Children’s Commissioner for Wales questions adequacy of youth services

Youth services in Wales deserve to be valued and directed with strong strategic support at a national and local level. This is the call from the Children’s Commissioner for Wales, Keith Towler, as he publishes his annual report and accounts today (04 October 2012).

The Commissioner believes youth services in Wales play a significant role in the lives of many young people – it provides them with opportunities, it supports them through significant developments in their lives, and encourages them to develop knowledge and skills. For some, youth workers are the main trusted adult in their lives outside their families and for many are the only trusted adult.

Conflicting priorities

The Commissioner believes that shrinking budgets and changes in the criteria of funding streams for children and young people’s services are in danger of pushing youth services across Wales to the bottom of priority lists.

Issues brought to the Commissioner’s attention throughout the year suggests that some young people in Wales have no access to good quality youth services, which impacts on their ability to reach their full potential and make positive contributions to society.

Don’t forget young people

A growing number of young people are facing a future of financial hardship. But, by giving young people opportunities to develop relationships with project workers and supporting them in their social activities they will have the best possible chance of success.

Keith Towler, Children’s Commissioner for Wales, said:

“The question I’m asking today is: are young people worth investing in? If we want them to grow into young adults who continue to make positive contributions to their communities, if we want them to grow into parents that can support the next generation of children to be happy and healthy, then the simple answer is yes.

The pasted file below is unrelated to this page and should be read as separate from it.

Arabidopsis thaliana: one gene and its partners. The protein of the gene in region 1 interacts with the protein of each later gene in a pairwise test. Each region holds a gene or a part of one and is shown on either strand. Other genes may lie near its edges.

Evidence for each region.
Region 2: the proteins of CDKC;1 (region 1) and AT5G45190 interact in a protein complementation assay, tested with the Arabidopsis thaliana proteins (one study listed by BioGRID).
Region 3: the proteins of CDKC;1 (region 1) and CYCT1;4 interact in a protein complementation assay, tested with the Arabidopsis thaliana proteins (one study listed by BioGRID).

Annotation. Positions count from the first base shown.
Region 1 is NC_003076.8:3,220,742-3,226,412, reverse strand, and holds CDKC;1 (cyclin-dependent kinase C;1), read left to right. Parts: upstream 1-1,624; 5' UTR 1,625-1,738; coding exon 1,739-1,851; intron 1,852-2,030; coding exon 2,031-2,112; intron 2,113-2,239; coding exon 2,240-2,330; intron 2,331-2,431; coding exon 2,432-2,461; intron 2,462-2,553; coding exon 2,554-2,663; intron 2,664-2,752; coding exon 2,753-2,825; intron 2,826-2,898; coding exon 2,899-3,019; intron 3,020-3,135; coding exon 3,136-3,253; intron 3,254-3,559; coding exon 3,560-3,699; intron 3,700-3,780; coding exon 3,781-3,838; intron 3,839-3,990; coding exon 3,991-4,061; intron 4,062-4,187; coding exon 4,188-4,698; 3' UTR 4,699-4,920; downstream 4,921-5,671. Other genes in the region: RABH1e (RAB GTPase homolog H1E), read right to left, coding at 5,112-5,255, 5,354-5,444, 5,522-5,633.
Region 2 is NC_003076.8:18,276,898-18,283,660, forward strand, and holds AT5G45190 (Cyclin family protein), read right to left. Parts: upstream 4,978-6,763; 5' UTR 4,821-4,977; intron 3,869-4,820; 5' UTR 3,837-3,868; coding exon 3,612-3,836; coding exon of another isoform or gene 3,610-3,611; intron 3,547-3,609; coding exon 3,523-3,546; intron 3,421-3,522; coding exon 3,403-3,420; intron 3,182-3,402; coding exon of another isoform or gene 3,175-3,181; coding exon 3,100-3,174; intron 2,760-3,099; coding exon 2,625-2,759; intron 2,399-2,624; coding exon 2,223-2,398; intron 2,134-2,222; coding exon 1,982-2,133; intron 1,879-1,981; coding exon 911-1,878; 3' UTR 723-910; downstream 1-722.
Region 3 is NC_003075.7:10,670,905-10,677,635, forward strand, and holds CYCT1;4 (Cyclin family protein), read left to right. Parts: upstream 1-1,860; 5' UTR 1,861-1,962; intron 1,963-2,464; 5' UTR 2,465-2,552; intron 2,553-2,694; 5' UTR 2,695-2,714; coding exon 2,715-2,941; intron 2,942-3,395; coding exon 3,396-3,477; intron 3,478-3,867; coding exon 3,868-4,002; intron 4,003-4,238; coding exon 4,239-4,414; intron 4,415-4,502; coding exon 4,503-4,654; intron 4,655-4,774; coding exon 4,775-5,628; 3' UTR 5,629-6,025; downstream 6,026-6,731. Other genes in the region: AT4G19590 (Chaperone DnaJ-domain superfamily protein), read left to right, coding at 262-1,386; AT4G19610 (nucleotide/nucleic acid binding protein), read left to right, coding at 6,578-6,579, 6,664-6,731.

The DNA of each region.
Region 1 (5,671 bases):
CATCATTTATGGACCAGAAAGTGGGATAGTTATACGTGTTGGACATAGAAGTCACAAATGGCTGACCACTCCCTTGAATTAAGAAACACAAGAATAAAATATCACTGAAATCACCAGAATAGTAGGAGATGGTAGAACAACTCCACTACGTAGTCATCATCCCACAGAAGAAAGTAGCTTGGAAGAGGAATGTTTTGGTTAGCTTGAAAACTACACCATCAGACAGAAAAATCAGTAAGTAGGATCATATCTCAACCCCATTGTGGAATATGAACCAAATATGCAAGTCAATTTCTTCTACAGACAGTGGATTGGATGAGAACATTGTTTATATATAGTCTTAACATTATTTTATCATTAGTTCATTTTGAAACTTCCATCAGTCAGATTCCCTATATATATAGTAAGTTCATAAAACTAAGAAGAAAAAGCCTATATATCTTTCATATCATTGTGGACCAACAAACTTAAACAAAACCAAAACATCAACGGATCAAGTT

“I meet individuals and groups of young people almost on a weekly basis who are making positive contributions to their communities, be it through volunteering, as a member of a youth forum or a young mayor. These are real role models and future leaders that we should all be supporting and celebrating.

“I want to see a national commitment to this agenda that recognises the value of youth work and how it can help young people to overcome the challenges they face, such as lack of skills and youth unemployment.

“Too often, I hear from young people and practitioners that youth services are undervalued and swamped by conflicting priorities. Youth services shouldn’t be seen as a soft target. I am committed to providing a clear focus on this issue for the remainder of my term as Commissioner.”

Key figures

  • Every young person not in education, employment or training costs around £97,000 over their lifetime, rising to £300,000 depending on the benefits they claim
  • Every £1 invested in youth work generates £8 worth of voluntary activity
  • A project providing a full range of services and in contact with 125 young people a week would cost £75,000 a year, or £16 for each contact
  • It costs around £35,000 to keep one young person in a young offenders institution

(figures obtained from Cardiff Youth Council and the Joseph Rowntree Foundation)

Other work undertaken by the Commissioner’s team

The annual report and accounts also covers other main areas of work undertaken by the Commissioner’s office over the last 12 months, including details of his first statutory review as Commissioner into advocacy services for vulnerable children and young people. It also contains details of his advice and support work, which saw cases from the following areas:

  • social services, where the main issues related to foster placement and advocacy;
  • education, where the main issues related to complaints and special educational needs; and
  • health, where the main issues related to funding and Child and Adolescent Mental Health Services.

The annual report and accounts can be downloaded from or call 01792 765600 for a hard copy.